ASSIGNING a value to a variable is done with the = operator. An operator is a symbol character used to denote a specific operation should be done in code. The = operator tells the code that you want to assign whatever VALUE is to the RIGHT of the = sign to whatever variable is to the LEFT of the = sign. For now, you may ONLY assign values of the correct TYPE to a variable (there is a way to convert, and sometimes it's even done implicitly, but I'll talk about that in a later lesson - for now, assume the rule is "it must be the correct type ALWAYS"). This means that if the variable's TYPE is int, only INTEGER values can be assigned to it. The following statement is an example of how to assign the value 5 to a variable of type int named a.

a = 5;

In such an example, assigning a value of 5 to an int typed variable is allowed. Assigning a string value of "Hello there!" to it is not. You may also assign the current value of another variable to a variable. Let's say I have declared two int variables, a and b. Let's say a's value is 5, and b's value is 10. I can enter the following statement:

a = b;

This assigns whatever the current value of b is (in this case, 10) to a.
Again, remember, an assignment statement, like all other statements, must end with a semi-colon.

Performing OPERATIONS on variables requires the use of operators. There are many different operators. Most of the basic operators are symbols, such a +, -, *, <, >, =, +=, >= and others. Some are even words, such as dot and cross. A list of operators can be found here:

You may ASSIGN a variable to the result of an OPERATION performed on one or more variables. As such, a statement like this, where a, b, and c are all int variables, is allowed:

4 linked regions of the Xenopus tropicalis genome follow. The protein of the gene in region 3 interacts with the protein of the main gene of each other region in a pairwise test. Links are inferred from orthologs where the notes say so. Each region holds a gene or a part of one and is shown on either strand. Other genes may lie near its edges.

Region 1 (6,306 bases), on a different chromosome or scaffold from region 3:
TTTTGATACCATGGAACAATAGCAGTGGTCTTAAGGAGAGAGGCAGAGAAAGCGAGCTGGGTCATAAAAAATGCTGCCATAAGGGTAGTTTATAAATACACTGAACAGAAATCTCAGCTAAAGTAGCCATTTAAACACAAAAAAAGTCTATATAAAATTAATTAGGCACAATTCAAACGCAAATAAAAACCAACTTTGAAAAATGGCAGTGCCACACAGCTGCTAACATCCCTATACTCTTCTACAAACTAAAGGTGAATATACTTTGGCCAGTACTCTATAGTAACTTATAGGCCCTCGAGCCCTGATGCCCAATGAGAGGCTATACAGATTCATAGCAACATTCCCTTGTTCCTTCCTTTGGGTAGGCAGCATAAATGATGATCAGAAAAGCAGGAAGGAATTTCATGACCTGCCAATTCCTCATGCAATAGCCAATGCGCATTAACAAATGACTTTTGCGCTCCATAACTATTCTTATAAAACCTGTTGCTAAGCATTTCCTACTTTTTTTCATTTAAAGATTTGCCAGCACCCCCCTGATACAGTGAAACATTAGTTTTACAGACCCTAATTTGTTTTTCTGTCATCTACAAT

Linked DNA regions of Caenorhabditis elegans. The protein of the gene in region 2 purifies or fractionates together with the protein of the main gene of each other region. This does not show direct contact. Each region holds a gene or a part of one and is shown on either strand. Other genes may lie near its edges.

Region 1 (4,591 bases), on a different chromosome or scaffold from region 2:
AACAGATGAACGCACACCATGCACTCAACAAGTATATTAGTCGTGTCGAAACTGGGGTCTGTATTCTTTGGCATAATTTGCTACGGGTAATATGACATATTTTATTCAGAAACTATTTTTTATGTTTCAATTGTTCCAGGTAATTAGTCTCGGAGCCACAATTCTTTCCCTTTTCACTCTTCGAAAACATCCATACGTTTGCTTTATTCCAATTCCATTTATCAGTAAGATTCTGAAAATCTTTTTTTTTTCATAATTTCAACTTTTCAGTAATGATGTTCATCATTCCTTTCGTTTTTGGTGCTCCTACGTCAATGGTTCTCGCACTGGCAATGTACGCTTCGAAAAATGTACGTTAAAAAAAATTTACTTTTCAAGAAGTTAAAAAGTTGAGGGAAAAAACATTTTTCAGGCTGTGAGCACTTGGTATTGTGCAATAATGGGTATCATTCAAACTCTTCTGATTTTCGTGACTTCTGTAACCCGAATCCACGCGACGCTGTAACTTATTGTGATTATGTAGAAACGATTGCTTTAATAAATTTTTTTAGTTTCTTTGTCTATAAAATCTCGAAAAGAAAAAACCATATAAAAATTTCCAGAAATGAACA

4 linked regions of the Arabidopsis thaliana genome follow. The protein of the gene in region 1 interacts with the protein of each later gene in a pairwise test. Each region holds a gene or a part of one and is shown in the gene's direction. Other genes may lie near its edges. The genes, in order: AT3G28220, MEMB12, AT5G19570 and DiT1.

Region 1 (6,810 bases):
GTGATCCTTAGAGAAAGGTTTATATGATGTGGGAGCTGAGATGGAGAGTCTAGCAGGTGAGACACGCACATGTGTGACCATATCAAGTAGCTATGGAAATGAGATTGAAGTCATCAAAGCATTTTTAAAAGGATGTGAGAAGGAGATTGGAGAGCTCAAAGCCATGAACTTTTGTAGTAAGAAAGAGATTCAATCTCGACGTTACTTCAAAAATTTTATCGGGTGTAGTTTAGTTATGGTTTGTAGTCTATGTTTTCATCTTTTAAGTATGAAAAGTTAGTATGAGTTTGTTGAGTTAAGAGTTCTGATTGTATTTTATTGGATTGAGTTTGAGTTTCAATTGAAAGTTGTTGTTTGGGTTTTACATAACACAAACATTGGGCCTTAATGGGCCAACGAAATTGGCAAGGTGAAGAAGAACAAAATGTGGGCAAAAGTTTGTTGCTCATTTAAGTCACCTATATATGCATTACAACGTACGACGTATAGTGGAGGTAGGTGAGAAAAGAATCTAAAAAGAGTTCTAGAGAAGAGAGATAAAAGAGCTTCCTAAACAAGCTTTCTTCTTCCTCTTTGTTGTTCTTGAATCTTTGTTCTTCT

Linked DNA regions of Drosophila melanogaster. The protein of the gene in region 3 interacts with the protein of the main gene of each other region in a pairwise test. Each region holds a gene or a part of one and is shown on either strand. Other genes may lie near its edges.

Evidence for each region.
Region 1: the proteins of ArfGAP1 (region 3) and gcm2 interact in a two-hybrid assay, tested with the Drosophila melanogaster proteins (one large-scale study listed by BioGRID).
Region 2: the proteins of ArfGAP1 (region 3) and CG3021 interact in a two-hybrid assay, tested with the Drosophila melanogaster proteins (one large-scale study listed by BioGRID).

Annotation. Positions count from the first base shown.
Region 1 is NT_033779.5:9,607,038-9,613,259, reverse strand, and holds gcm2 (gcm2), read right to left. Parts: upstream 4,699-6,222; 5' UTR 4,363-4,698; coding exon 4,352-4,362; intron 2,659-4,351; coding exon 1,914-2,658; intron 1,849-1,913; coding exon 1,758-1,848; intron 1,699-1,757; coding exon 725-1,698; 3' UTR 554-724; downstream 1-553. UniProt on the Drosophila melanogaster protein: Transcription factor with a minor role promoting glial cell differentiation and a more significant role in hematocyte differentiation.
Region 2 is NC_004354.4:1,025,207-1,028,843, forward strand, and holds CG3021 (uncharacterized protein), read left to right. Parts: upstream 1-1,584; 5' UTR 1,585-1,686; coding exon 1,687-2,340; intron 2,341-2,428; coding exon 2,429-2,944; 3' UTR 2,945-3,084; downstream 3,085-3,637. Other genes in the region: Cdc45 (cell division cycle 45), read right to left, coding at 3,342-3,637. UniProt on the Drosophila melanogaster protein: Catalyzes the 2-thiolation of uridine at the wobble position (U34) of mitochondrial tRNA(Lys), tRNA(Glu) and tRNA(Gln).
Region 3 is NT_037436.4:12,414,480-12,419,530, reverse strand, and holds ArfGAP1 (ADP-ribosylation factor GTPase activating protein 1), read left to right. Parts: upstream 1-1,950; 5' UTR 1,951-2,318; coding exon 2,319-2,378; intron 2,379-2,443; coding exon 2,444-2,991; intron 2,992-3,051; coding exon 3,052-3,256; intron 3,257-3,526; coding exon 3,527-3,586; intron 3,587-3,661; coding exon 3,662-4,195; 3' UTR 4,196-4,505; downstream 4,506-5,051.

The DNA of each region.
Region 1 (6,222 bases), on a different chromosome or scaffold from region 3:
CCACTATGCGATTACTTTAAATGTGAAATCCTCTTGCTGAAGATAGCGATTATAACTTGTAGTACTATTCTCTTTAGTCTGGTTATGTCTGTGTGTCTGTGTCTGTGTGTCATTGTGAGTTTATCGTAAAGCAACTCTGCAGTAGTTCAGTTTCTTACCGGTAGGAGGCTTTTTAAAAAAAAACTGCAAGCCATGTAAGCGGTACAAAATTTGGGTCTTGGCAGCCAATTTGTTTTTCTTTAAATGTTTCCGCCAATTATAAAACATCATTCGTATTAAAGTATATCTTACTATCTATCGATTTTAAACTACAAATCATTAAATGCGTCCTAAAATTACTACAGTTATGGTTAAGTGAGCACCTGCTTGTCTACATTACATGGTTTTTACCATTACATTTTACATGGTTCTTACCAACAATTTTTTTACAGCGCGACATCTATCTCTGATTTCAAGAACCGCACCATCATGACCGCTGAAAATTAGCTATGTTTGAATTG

a = b + c;

In this case, + is the operator, and in this context, means "add the numbers to the left and to the right of the + sign". There are operators for comparisons that will yield a true or false result, operators for math that will yield a result in the TYPE you used with them, operators for manipulating strings, such as concatenation, and others. There are also operators that work on their own as a statement, that can be used for incrementing or decrementing numbers. For instance, the following statement:


is a complete and valid statement. It is applying the operator ++ to a. In this case, this operator means "increment the value to the left by one" (it actually does one other important thing, but you don't need to worry about that for now). There are also operators that will perform an operation and assign in the same step. For example:

a += 2;

The above statement will add 2 to a, and assign that result to a. This has the same effect as incrementing the value in a by 2. In this case, the assignment didn't require an = opertator, since the += operator did the assignment in the same step as the addition.

There are MANY other operators that are used in unrealscript. This is the simplest set of examples and explanations, for those of you with NO experience whatsoever. If you have any questions on this, please post them in this thread, and I will answer them. Do not ask questions on the topics that I stated would be discussed later, as I will obviously be discussing them in a future thread. Make sure you have the concept of variables down in your head, as a CONCEPT, and not a standard set of words to be typed in a specific order, before you go any further with the tutorials. As I said, if you are curious, you may follow the links I provided for a more detailed list of types and operators.